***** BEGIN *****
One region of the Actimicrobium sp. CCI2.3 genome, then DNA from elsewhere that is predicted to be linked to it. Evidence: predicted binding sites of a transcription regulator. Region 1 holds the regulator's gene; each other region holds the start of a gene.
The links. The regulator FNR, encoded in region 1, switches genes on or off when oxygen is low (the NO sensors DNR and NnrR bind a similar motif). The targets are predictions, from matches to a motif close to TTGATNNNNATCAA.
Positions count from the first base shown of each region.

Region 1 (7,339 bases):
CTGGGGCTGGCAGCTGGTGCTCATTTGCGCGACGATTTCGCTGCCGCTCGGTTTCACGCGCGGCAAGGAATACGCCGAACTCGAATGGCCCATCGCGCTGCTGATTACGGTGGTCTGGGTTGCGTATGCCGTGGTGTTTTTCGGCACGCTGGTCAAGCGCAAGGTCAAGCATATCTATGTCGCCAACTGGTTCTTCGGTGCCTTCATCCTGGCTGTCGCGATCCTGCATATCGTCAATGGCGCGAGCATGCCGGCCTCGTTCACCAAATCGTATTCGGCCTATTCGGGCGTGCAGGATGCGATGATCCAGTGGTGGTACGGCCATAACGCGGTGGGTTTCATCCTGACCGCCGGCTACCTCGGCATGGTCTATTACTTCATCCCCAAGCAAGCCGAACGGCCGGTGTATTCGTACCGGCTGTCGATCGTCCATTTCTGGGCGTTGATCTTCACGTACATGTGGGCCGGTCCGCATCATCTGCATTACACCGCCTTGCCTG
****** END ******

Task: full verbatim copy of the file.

One region of the Actimicrobium sp. CCI2.3 genome, then DNA from elsewhere that is predicted to be linked to it. Evidence: predicted binding sites of a transcription regulator. Region 1 holds the regulator's gene; each other region holds the start of a gene.
The links. The regulator FNR, encoded in region 1, switches genes on or off when oxygen is low (the NO sensors DNR and NnrR bind a similar motif). The targets are predictions, from matches to a motif close to TTGATNNNNATCAA.
Positions count from the first base shown of each region.

Region 1 (7,339 bases):
CTGGGGCTGGCAGCTGGTGCTCATTTGCGCGACGATTTCGCTGCCGCTCGGTTTCACGCGCGGCAAGGAATACGCCGAACTCGAATGGCCCATCGCGCTGCTGATTACGGTGGTCTGGGTTGCGTATGCCGTGGTGTTTTTCGGCACGCTGGTCAAGCGCAAGGTCAAGCATATCTATGTCGCCAACTGGTTCTTCGGTGCCTTCATCCTGGCTGTCGCGATCCTGCATATCGTCAATGGCGCGAGCATGCCGGCCTCGTTCACCAAATCGTATTCGGCCTATTCGGGCGTGCAGGATGCGATGATCCAGTGGTGGTACGGCCATAACGCGGTGGGTTTCATCCTGACCGCCGGCTACCTCGGCATGGTCTATTACTTCATCCCCAAGCAAGCCGAACGGCCGGTGTATTCGTACCGGCTGTCGATCGTCCATTTCTGGGCGTTGATCTTCACGTACATGTGGGCCGGTCCGCATCATCTGCATTACACCGCCTTGCCTG